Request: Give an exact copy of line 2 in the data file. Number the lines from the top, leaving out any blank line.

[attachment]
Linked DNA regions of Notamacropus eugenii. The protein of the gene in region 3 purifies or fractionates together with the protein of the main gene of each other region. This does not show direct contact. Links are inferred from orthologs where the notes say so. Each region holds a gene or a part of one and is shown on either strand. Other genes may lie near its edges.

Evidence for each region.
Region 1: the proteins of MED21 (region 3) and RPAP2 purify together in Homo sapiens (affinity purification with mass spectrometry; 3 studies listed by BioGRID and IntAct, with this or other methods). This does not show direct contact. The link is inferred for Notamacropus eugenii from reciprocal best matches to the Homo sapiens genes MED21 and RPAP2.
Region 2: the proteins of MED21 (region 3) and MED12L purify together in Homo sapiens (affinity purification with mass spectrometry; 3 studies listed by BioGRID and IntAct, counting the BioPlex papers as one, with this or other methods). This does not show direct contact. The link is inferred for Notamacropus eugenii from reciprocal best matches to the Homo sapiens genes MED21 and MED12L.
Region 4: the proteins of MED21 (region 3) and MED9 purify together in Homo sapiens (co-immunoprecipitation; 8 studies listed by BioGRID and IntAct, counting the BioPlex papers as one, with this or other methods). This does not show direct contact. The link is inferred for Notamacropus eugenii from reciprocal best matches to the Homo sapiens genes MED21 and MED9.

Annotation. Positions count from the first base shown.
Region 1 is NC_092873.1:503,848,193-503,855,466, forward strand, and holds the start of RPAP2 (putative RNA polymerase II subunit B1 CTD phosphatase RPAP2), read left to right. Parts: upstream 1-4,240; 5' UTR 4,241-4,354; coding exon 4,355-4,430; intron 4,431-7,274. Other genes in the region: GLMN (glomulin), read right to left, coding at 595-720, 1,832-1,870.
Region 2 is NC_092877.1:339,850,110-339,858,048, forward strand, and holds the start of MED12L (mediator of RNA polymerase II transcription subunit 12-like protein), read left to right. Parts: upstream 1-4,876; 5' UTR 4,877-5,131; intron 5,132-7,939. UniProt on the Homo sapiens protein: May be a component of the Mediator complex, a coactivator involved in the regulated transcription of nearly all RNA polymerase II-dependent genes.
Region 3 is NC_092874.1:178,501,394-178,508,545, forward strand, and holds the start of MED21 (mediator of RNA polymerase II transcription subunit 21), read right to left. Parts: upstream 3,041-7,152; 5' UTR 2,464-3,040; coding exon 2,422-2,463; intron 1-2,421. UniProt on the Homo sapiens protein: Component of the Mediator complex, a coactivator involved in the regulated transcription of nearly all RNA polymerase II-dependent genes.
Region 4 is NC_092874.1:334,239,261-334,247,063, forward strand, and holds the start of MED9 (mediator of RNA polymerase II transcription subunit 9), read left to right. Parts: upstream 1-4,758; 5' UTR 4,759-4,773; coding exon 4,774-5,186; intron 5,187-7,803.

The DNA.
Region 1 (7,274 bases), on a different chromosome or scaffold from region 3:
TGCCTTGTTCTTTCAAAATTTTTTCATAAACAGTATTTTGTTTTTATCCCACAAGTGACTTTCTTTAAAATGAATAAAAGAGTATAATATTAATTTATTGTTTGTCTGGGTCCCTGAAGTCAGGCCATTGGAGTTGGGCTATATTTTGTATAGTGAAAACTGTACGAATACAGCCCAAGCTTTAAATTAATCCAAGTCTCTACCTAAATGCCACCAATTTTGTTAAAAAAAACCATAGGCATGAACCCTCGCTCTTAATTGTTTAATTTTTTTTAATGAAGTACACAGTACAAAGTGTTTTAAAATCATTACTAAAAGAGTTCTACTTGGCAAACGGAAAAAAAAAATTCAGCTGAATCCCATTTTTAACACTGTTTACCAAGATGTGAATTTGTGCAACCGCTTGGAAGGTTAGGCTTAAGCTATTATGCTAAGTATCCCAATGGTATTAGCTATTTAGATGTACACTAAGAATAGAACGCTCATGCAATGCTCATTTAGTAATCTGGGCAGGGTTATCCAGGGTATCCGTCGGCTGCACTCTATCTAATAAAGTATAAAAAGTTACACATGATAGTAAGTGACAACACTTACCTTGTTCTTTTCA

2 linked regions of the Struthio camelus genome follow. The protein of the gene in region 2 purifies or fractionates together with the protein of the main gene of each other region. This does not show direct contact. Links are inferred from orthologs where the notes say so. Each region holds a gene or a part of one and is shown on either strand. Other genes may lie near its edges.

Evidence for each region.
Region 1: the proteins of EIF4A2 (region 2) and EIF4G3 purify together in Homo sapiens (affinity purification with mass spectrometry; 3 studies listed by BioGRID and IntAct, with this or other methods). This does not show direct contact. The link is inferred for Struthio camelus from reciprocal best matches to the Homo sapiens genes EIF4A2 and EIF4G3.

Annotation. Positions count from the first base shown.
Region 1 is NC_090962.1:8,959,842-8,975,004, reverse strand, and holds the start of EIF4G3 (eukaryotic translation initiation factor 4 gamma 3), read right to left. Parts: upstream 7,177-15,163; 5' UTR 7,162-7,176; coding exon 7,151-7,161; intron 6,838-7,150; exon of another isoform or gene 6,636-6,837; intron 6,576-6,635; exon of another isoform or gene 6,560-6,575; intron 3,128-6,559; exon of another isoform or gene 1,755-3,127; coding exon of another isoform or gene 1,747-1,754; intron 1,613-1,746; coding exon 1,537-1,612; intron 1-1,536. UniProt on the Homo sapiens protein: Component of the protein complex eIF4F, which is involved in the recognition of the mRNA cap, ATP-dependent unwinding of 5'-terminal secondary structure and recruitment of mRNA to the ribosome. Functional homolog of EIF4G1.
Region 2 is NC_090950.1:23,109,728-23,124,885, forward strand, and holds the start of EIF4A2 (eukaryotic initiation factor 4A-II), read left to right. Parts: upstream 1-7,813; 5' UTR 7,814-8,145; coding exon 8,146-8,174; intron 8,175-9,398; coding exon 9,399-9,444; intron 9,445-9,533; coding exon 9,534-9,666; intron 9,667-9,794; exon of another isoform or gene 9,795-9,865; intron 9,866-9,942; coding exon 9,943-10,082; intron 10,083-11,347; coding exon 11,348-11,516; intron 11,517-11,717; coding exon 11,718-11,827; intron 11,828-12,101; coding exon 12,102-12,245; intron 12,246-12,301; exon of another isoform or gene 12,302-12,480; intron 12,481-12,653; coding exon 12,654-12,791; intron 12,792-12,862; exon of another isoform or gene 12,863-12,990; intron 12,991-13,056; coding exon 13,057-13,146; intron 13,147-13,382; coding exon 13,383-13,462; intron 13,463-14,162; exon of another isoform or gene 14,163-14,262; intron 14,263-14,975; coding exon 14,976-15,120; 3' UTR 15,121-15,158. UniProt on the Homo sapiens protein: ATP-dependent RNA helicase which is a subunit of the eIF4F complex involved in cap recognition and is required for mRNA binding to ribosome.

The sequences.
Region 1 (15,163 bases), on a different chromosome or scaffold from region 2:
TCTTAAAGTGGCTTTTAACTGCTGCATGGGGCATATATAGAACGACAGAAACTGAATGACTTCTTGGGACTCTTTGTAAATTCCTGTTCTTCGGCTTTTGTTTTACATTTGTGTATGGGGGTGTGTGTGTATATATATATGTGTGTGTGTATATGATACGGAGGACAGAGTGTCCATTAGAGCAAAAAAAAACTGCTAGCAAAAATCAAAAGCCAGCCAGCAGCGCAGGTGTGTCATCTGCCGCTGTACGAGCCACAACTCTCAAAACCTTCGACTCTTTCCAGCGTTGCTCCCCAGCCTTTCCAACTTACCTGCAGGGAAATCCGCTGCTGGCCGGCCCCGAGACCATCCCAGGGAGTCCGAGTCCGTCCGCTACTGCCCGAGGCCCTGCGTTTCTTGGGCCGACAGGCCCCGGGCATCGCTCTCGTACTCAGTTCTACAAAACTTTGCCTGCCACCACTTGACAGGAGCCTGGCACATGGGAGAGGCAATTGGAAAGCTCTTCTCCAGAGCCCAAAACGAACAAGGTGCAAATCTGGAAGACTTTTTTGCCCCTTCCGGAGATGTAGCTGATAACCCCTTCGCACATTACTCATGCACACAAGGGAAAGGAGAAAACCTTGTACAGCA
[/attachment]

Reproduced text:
Evidence for each region.